The Immune System: Innate and Adaptive Body Defenses
ﬂags” (class I MHC proteins
NK cell attack), whereas T
cells check the “identity ﬂags” to see if they look the way they are
supposed to (foreign antigens
Regulatory T Cells
cells help activate adaptive immune responses, related
T cells called
regulatory T (T
dampen the immune re-
sponse. ±ey act either by direct contact or by releasing inhibi-
tory cytokines such as IL-10 and TGF-β.
cells are important in preventing autoimmune reactions
because they suppress self-reactive lymphocytes in the periphery—
that is, outside the lymphoid organs. T
cells and their subpopula-
tions are currently hot research topics. For example, researchers
hope to use them to induce tolerance to transplanted tissue and to
lessen the severity of autoimmune diseases.
■ ■ ■
In summary, each type of T cell has unique roles to play in the
immune response, yet is intimately intertwined with other im-
mune cells and elements.
on p. 792 summarizes the
apparently the T
cells sometimes “see” the foreign class I MHC
antigens as a combination of self class I MHC protein bound to
Once cytotoxic T cells recognize their targets, how do they
? ±ere are two major mechanisms. One in-
. ±e other
involves binding to a speciﬁc membrane receptor on the target
cell that stimulates the target cell to undergo apoptosis.
NK cells, introduced earlier, use the same key mechanisms to
kill their target cells. NK cells, however, do not look for foreign
antigen displayed on class I MHC proteins. Instead they search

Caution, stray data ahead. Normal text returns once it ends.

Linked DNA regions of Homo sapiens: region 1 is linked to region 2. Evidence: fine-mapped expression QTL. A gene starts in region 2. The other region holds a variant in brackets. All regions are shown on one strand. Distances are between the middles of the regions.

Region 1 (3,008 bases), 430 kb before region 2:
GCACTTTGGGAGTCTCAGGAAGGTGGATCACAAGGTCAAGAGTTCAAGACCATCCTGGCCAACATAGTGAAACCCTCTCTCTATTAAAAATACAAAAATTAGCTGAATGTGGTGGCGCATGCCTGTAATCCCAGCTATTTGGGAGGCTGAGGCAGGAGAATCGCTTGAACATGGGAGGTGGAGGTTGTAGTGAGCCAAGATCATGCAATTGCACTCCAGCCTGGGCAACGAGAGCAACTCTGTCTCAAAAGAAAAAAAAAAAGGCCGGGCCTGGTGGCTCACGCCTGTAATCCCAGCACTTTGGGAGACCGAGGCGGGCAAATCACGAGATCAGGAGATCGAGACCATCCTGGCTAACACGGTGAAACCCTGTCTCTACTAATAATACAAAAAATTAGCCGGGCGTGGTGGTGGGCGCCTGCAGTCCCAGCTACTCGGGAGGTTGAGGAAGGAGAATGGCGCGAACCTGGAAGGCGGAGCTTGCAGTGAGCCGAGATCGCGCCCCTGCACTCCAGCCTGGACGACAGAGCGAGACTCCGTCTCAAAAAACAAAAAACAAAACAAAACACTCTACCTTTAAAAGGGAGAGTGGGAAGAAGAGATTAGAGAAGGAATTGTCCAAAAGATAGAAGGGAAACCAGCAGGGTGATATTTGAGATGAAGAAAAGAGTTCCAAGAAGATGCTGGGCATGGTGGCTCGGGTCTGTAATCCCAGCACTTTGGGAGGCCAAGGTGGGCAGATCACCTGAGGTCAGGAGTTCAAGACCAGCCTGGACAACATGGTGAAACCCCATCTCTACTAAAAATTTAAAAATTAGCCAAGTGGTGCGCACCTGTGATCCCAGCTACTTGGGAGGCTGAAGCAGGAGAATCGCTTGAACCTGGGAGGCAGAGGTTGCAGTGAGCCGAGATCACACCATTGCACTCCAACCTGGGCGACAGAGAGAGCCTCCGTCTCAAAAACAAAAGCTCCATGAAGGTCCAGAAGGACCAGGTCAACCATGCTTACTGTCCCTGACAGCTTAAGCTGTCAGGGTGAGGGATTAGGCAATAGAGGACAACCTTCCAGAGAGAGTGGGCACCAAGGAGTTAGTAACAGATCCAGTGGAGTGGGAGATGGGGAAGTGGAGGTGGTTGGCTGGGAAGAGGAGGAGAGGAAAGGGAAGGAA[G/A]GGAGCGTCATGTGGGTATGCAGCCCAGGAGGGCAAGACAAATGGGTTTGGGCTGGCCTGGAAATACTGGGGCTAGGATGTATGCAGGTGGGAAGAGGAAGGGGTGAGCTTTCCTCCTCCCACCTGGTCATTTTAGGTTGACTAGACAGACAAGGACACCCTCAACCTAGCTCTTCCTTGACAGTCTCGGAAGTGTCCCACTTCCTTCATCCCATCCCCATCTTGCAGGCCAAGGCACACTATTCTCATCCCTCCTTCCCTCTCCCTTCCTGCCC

for other signs of abnormality, including the
of class I MHC
or the presence of antibodies coating the target cell. Stressed
cells also o²en express diﬀerent surface markers (such as some
belonging to a family called MIC), which can activate NK cells.
In short, NK cells stalk abnormal or foreign cells in the body
cells can’t “see.”
NK cells and T
lymphocytes roam the body, adhering to
and crawling over the surfaces of other cells, examining them
for markers they might recognize, a process called
. NK cells check to make sure each cell has “identity
on MHC I
binds tightly to
Perforin molecules insert into
the target cell membrane,
polymerize, and form
transmembrane pores (cylindrical
holes) similar to those produced
by complement activation.
Granzymes enter the
target cell via the pores.
Once inside, granzymes
activate enzymes that
and searches for
(a) A mechanism of target cell killing by T
its granules by
T cell (T
(b) Scanning electron micrograph of a
cell killing a cancer cell (2100
Cytotoxic T cells attack infected and cancerous cells.
MHC proteins and
T cell receptors not shown.